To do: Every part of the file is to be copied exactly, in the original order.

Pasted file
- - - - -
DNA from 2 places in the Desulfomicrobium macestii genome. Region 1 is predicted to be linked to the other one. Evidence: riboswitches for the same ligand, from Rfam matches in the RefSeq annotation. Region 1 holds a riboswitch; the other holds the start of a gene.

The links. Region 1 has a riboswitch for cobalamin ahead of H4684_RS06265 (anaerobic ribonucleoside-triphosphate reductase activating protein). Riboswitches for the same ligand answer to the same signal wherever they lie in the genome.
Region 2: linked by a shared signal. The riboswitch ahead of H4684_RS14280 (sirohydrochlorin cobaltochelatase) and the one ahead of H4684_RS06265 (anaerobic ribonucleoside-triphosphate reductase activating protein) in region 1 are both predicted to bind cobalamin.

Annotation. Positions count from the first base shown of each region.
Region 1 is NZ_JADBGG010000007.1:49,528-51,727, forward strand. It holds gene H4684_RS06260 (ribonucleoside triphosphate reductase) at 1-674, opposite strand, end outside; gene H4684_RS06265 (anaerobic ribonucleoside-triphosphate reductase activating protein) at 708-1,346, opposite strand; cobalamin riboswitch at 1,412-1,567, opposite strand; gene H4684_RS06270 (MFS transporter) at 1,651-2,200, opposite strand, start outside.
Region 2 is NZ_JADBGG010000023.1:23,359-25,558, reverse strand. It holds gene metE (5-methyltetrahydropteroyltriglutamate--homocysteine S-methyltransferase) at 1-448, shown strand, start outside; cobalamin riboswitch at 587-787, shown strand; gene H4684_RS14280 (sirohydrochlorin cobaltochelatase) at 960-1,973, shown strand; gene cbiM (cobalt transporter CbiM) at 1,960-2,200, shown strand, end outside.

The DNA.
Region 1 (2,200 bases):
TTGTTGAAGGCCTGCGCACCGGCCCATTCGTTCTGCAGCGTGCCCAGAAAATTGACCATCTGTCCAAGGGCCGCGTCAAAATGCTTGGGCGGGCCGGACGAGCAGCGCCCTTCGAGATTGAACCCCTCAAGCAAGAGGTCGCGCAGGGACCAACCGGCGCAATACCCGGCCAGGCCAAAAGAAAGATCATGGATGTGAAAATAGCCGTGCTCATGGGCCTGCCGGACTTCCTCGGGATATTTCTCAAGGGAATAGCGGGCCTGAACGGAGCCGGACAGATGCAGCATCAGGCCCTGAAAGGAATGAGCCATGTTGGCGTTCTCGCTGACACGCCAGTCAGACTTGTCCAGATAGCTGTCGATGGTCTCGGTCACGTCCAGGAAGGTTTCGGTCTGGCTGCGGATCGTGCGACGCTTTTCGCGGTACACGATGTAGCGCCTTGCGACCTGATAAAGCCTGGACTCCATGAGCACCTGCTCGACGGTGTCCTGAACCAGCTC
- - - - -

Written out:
DNA from 2 places in the Desulfomicrobium macestii genome. Region 1 is predicted to be linked to the other one. Evidence: riboswitches for the same ligand, from Rfam matches in the RefSeq annotation. Region 1 holds a riboswitch; the other holds the start of a gene.

The links. Region 1 has a riboswitch for cobalamin ahead of H4684_RS06265 (anaerobic ribonucleoside-triphosphate reductase activating protein). Riboswitches for the same ligand answer to the same signal wherever they lie in the genome.
Region 2: linked by a shared signal. The riboswitch ahead of H4684_RS14280 (sirohydrochlorin cobaltochelatase) and the one ahead of H4684_RS06265 (anaerobic ribonucleoside-triphosphate reductase activating protein) in region 1 are both predicted to bind cobalamin.

Annotation. Positions count from the first base shown of each region.
Region 1 is NZ_JADBGG010000007.1:49,528-51,727, forward strand. It holds gene H4684_RS06260 (ribonucleoside triphosphate reductase) at 1-674, opposite strand, end outside; gene H4684_RS06265 (anaerobic ribonucleoside-triphosphate reductase activating protein) at 708-1,346, opposite strand; cobalamin riboswitch at 1,412-1,567, opposite strand; gene H4684_RS06270 (MFS transporter) at 1,651-2,200, opposite strand, start outside.
Region 2 is NZ_JADBGG010000023.1:23,359-25,558, reverse strand. It holds gene metE (5-methyltetrahydropteroyltriglutamate--homocysteine S-methyltransferase) at 1-448, shown strand, start outside; cobalamin riboswitch at 587-787, shown strand; gene H4684_RS14280 (sirohydrochlorin cobaltochelatase) at 960-1,973, shown strand; gene cbiM (cobalt transporter CbiM) at 1,960-2,200, shown strand, end outside.

The DNA.
Region 1 (2,200 bases):
TTGTTGAAGGCCTGCGCACCGGCCCATTCGTTCTGCAGCGTGCCCAGAAAATTGACCATCTGTCCAAGGGCCGCGTCAAAATGCTTGGGCGGGCCGGACGAGCAGCGCCCTTCGAGATTGAACCCCTCAAGCAAGAGGTCGCGCAGGGACCAACCGGCGCAATACCCGGCCAGGCCAAAAGAAAGATCATGGATGTGAAAATAGCCGTGCTCATGGGCCTGCCGGACTTCCTCGGGATATTTCTCAAGGGAATAGCGGGCCTGAACGGAGCCGGACAGATGCAGCATCAGGCCCTGAAAGGAATGAGCCATGTTGGCGTTCTCGCTGACACGCCAGTCAGACTTGTCCAGATAGCTGTCGATGGTCTCGGTCACGTCCAGGAAGGTTTCGGTCTGGCTGCGGATCGTGCGACGCTTTTCGCGGTACACGATGTAGCGCCTTGCGACCTGATAAAGCCTGGACTCCATGAGCACCTGCTCGACGGTGTCCTGAACCAGCTC